Ad and marketing creatives

Business Communicators: Got Metaphor?

How do you effectively communicate -- sell -- your ideas in the marketplace? Anne Miller, a speaker, author and corporate trainer, answers this way: Think in metaphors. Metaphors? Review a speech by Ronald Reagan, Jack Welch or Steve Jobs -- or other legendary communicators -- and you'll read prose laced with imagery and analogies that drive their points home. As the author of Metaphorically Selling, Anne teaches businesspeople to put metaphors to work in their own communication. We spoke to her about her approach:

VT: Why are metaphors so important for business communication?

Anne: People need to understand that when they're talking to somebody, they're really talking to two people. They're talking to the left brain and to the right brain. The left brain processes language; right brain processes images. They work together. For example, if I tell you I met a terrific guy and he was just like George Jordan, I could wax eloquent, I could be passionate, I get so excited about George Jordan -- but you wouldn't have a clue about what I'm talking about. Your left brain hears the words, pretty much surmises it's a man, but just can't relate. But what if I said this guy was just like Michael Jordan? Well instantly, you'd know what I'm talking about because the right brain can see him, have an association with him and an emotional attachment to him that's positive.

People who simply give, give, give more information, more charts and more facts when they communicate don't understand that they're only doing half a job. If you really want to get into someone's head, you have to talk to the right brain as well. And you do that through imagery, pictures, visuals, stories -- and metaphors. They all play the same role.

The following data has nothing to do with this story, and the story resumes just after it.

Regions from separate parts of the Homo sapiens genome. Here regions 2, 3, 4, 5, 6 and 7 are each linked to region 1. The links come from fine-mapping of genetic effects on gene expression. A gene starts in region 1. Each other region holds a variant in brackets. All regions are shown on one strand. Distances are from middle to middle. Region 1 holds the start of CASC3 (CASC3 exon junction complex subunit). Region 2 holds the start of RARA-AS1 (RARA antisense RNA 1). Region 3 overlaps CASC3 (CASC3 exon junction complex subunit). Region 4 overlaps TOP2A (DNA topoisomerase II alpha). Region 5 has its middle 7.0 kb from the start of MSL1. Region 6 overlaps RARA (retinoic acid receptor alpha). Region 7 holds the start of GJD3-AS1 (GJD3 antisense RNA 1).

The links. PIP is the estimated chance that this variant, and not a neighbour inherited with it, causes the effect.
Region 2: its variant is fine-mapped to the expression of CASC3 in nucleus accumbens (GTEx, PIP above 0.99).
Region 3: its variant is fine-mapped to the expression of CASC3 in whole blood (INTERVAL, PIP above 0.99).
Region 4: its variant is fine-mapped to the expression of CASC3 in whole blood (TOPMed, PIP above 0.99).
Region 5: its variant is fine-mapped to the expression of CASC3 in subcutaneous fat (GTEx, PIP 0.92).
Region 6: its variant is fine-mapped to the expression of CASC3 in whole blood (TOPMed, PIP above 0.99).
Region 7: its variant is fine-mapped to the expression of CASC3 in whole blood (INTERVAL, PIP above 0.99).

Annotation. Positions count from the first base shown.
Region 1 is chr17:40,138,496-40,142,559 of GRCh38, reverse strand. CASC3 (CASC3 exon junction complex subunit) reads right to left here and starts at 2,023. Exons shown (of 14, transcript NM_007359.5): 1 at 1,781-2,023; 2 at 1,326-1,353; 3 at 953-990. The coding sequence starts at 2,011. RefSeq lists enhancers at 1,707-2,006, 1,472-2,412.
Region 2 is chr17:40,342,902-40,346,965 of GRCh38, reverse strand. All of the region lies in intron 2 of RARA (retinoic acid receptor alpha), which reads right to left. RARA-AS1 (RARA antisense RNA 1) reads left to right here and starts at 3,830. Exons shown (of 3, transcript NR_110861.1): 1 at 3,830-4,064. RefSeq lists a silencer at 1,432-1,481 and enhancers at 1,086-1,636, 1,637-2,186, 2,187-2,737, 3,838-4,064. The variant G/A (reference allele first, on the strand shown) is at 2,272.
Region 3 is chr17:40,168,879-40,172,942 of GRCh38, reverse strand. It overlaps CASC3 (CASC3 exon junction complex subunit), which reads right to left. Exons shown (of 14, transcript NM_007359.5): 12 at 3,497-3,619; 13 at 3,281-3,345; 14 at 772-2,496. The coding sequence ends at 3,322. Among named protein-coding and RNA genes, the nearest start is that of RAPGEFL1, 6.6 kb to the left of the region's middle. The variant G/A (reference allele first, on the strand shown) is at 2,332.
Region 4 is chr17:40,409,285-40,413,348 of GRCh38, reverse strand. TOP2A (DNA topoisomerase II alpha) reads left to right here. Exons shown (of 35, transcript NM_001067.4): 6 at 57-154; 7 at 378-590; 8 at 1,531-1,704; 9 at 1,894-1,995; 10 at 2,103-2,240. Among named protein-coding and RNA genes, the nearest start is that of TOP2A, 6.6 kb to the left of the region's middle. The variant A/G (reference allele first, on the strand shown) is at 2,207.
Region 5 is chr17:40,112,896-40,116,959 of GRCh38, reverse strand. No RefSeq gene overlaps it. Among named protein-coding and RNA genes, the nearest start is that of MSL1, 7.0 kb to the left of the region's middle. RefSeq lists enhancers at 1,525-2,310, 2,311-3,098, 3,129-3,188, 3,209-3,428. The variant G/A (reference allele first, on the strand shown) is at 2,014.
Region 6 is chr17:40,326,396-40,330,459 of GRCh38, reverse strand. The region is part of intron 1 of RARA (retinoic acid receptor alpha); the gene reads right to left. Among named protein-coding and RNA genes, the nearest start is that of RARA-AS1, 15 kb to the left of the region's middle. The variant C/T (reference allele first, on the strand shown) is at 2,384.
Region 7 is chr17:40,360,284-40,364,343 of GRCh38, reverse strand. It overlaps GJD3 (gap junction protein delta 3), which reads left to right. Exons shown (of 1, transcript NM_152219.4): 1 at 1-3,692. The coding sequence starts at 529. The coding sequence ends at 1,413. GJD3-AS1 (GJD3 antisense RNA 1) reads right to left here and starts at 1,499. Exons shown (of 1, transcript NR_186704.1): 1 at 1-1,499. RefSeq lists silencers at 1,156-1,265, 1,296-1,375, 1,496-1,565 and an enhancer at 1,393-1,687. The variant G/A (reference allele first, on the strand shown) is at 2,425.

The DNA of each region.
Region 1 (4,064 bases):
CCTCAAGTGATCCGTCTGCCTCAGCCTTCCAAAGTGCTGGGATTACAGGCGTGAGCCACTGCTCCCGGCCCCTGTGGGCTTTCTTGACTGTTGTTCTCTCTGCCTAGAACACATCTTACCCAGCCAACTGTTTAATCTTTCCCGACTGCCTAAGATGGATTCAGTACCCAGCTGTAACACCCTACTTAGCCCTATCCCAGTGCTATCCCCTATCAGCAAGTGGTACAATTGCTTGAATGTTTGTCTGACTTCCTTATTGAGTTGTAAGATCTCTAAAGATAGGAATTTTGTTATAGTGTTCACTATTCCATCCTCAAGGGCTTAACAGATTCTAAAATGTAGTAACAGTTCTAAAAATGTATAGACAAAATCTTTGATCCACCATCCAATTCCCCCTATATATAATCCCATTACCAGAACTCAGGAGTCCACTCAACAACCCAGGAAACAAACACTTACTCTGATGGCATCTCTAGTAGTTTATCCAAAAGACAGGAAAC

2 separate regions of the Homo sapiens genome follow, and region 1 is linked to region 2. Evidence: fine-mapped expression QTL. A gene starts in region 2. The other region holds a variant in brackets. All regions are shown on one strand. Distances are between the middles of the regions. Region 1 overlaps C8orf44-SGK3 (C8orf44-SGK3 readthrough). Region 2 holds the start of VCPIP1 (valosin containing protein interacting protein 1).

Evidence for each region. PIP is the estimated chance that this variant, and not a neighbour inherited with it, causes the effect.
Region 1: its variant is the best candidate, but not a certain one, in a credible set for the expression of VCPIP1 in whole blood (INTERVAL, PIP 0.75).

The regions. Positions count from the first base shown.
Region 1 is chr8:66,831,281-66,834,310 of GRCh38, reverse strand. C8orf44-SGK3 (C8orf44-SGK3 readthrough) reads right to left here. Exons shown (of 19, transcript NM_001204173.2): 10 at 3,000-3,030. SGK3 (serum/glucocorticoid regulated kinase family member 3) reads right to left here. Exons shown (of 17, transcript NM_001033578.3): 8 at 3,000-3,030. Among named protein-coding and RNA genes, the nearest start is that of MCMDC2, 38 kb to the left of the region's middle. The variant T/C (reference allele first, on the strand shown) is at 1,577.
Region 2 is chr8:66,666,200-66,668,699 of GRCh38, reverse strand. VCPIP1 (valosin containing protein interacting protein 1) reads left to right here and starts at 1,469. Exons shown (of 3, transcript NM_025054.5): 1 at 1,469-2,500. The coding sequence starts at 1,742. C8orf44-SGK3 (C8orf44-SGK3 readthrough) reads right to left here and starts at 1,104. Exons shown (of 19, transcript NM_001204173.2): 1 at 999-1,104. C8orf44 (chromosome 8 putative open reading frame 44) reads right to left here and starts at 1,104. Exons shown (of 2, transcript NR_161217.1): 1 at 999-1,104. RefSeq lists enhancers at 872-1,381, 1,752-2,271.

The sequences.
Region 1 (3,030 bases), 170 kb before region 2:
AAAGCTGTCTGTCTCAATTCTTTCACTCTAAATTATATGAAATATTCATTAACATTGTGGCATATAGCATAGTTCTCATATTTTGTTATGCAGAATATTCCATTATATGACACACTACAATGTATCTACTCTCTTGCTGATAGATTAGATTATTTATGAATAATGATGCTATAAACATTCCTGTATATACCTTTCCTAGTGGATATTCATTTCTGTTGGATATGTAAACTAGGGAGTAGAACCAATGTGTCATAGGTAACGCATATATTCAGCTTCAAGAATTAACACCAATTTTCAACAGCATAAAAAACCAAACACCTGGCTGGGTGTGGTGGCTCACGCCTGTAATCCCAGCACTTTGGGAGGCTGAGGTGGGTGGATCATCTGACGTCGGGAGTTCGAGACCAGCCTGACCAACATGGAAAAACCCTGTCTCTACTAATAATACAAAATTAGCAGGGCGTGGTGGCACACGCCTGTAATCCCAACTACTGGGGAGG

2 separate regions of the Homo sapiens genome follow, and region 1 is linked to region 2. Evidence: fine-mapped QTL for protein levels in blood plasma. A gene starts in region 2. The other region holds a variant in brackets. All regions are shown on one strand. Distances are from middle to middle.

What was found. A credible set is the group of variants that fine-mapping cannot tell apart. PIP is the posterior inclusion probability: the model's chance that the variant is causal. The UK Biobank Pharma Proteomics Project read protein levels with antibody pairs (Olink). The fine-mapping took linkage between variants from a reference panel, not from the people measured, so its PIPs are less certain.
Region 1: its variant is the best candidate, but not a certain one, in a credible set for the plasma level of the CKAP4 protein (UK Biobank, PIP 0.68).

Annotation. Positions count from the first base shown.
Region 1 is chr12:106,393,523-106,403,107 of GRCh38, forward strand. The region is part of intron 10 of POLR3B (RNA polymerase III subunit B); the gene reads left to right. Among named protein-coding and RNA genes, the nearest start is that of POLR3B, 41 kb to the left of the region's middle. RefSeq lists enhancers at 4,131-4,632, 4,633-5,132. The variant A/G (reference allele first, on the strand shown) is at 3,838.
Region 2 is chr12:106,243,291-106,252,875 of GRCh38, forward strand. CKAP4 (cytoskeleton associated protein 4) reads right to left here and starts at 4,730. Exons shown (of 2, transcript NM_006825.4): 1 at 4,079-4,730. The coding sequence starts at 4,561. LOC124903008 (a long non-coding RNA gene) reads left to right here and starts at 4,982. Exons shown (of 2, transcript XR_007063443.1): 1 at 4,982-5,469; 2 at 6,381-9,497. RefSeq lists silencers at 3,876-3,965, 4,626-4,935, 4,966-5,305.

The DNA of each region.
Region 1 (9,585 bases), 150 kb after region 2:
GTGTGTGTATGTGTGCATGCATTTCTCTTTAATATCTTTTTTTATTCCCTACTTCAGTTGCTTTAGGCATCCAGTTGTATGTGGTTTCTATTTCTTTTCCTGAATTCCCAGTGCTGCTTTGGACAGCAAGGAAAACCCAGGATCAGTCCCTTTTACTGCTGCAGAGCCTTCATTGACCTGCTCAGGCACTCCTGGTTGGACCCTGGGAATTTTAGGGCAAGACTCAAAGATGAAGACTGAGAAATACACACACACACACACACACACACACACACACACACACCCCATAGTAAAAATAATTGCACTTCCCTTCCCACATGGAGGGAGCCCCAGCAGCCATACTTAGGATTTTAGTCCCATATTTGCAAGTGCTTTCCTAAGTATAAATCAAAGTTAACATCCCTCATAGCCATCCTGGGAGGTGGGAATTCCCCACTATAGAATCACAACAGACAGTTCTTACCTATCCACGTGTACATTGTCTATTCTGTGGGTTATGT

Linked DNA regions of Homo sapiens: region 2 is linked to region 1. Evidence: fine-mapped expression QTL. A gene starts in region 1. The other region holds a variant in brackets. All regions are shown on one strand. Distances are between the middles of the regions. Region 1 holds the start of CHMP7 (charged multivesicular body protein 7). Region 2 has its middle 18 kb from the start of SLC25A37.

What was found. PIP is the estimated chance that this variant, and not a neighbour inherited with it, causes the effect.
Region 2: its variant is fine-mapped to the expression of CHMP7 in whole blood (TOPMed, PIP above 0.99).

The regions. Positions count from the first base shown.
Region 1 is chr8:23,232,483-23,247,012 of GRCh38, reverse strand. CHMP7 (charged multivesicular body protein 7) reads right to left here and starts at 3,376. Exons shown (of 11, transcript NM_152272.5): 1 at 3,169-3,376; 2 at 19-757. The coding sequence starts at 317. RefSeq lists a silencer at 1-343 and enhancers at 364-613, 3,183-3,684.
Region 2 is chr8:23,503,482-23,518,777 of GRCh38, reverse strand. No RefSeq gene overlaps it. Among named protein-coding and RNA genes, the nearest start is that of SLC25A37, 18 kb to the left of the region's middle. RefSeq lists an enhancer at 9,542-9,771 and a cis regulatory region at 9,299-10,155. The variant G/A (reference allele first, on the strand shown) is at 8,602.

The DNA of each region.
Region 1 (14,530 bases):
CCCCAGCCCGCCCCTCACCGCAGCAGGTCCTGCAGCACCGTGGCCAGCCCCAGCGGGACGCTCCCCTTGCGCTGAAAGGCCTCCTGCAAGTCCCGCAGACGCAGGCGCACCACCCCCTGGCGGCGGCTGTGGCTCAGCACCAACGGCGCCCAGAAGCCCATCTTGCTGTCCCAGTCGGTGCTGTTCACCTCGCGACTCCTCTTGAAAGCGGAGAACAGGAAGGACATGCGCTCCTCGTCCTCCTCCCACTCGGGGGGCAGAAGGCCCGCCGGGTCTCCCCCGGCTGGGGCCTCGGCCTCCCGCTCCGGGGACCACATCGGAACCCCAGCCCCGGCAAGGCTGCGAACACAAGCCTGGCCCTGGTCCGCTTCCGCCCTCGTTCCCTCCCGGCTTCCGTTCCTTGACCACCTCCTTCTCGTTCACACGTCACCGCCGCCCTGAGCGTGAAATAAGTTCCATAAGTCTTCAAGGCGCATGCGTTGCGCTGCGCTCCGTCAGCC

VT: How do business writers develop their ability to create metaphors?

Anne: There are metaphors in literature, imaginative metaphors like, "My love is like a red, red rose," which are nice if you can come up with them. But most businesspeople can't. In business, though, you don't have to think of something that poetic. The stuff of the everyday works fine. We use metaphors all the time. We say it's "cold as ice," "hot as hell," "like a train wreck waiting to happen," right?

VT: Right.

Anne: The media, when talking about Hillary and Obama, has recently been saying that Hillary appeals to the "lunch bucket crowd" while Obama appeals to the "wine and pate crowd." Those are metaphors, of course. We all use them all the time in conversation. What people don't realize is that they should be using them strategically when they are communicating in business, too. You just have to think to yourself when you're writing, "what is this like?" -- and start making connections. Keep in mind that these connections must be of something known in the world of the person you're talking to. So when I said "he was just like George Jordan," you didn't have a clue because you had no experience of George Jordan. Once I said "like Michael Jordan," then you got it.

VT: What are the different uses of metaphors in business writing?